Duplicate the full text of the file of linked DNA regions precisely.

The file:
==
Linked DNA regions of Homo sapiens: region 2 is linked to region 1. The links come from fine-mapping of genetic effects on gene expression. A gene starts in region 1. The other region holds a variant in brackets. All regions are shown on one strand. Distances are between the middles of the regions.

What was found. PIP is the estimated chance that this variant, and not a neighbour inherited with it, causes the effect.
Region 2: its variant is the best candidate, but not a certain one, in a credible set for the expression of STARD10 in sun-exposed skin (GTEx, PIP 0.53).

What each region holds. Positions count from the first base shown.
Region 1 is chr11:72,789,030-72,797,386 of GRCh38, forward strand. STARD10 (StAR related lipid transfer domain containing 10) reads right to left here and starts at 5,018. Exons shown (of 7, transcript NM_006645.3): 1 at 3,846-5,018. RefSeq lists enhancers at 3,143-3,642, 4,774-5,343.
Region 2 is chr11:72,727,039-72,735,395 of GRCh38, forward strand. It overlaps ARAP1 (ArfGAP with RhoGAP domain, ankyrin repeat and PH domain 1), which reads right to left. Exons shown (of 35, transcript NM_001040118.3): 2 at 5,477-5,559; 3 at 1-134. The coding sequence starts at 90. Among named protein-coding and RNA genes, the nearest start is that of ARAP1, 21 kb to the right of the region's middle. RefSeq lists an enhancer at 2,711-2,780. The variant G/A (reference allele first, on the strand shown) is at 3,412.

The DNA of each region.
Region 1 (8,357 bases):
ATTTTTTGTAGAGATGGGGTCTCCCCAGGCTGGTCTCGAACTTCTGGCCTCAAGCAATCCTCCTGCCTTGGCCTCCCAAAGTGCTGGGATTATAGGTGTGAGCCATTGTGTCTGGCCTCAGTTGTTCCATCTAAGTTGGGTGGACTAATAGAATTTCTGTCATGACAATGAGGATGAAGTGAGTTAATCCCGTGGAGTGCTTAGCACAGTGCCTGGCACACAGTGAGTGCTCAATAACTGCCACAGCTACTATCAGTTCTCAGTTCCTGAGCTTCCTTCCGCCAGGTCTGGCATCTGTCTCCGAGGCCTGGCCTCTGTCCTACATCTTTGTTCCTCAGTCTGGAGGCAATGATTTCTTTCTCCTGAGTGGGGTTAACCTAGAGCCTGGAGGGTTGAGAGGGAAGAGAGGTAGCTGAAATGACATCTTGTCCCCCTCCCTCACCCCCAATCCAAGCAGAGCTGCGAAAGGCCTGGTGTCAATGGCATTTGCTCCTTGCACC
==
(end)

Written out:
Linked DNA regions of Homo sapiens: region 2 is linked to region 1. The links come from fine-mapping of genetic effects on gene expression. A gene starts in region 1. The other region holds a variant in brackets. All regions are shown on one strand. Distances are between the middles of the regions.

What was found. PIP is the estimated chance that this variant, and not a neighbour inherited with it, causes the effect.
Region 2: its variant is the best candidate, but not a certain one, in a credible set for the expression of STARD10 in sun-exposed skin (GTEx, PIP 0.53).

What each region holds. Positions count from the first base shown.
Region 1 is chr11:72,789,030-72,797,386 of GRCh38, forward strand. STARD10 (StAR related lipid transfer domain containing 10) reads right to left here and starts at 5,018. Exons shown (of 7, transcript NM_006645.3): 1 at 3,846-5,018. RefSeq lists enhancers at 3,143-3,642, 4,774-5,343.
Region 2 is chr11:72,727,039-72,735,395 of GRCh38, forward strand. It overlaps ARAP1 (ArfGAP with RhoGAP domain, ankyrin repeat and PH domain 1), which reads right to left. Exons shown (of 35, transcript NM_001040118.3): 2 at 5,477-5,559; 3 at 1-134. The coding sequence starts at 90. Among named protein-coding and RNA genes, the nearest start is that of ARAP1, 21 kb to the right of the region's middle. RefSeq lists an enhancer at 2,711-2,780. The variant G/A (reference allele first, on the strand shown) is at 3,412.

The DNA of each region.
Region 1 (8,357 bases):
ATTTTTTGTAGAGATGGGGTCTCCCCAGGCTGGTCTCGAACTTCTGGCCTCAAGCAATCCTCCTGCCTTGGCCTCCCAAAGTGCTGGGATTATAGGTGTGAGCCATTGTGTCTGGCCTCAGTTGTTCCATCTAAGTTGGGTGGACTAATAGAATTTCTGTCATGACAATGAGGATGAAGTGAGTTAATCCCGTGGAGTGCTTAGCACAGTGCCTGGCACACAGTGAGTGCTCAATAACTGCCACAGCTACTATCAGTTCTCAGTTCCTGAGCTTCCTTCCGCCAGGTCTGGCATCTGTCTCCGAGGCCTGGCCTCTGTCCTACATCTTTGTTCCTCAGTCTGGAGGCAATGATTTCTTTCTCCTGAGTGGGGTTAACCTAGAGCCTGGAGGGTTGAGAGGGAAGAGAGGTAGCTGAAATGACATCTTGTCCCCCTCCCTCACCCCCAATCCAAGCAGAGCTGCGAAAGGCCTGGTGTCAATGGCATTTGCTCCTTGCACC